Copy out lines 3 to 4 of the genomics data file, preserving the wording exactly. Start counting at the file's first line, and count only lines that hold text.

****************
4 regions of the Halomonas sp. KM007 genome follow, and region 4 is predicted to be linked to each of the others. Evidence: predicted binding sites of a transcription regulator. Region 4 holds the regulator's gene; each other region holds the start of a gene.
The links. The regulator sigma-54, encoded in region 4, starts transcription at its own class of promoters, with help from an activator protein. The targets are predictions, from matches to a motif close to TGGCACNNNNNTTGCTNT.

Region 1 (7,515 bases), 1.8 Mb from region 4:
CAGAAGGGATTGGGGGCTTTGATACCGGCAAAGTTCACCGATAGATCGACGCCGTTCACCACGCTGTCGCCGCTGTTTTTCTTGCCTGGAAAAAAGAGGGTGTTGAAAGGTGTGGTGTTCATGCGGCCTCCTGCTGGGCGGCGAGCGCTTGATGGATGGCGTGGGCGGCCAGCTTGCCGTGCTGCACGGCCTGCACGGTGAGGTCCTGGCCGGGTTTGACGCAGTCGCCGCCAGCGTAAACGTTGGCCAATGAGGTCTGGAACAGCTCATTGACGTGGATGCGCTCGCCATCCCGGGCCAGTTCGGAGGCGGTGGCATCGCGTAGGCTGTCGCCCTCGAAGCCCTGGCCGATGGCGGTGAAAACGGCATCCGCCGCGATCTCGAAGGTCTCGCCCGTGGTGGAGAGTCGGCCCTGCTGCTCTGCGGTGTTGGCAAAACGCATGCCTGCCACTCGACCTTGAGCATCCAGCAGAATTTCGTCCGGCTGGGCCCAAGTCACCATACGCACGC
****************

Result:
Region 1 (7,515 bases), 1.8 Mb from region 4:
CAGAAGGGATTGGGGGCTTTGATACCGGCAAAGTTCACCGATAGATCGACGCCGTTCACCACGCTGTCGCCGCTGTTTTTCTTGCCTGGAAAAAAGAGGGTGTTGAAAGGTGTGGTGTTCATGCGGCCTCCTGCTGGGCGGCGAGCGCTTGATGGATGGCGTGGGCGGCCAGCTTGCCGTGCTGCACGGCCTGCACGGTGAGGTCCTGGCCGGGTTTGACGCAGTCGCCGCCAGCGTAAACGTTGGCCAATGAGGTCTGGAACAGCTCATTGACGTGGATGCGCTCGCCATCCCGGGCCAGTTCGGAGGCGGTGGCATCGCGTAGGCTGTCGCCCTCGAAGCCCTGGCCGATGGCGGTGAAAACGGCATCCGCCGCGATCTCGAAGGTCTCGCCCGTGGTGGAGAGTCGGCCCTGCTGCTCTGCGGTGTTGGCAAAACGCATGCCTGCCACTCGACCTTGAGCATCCAGCAGAATTTCGTCCGGCTGGGCCCAAGTCACCATACGCACGC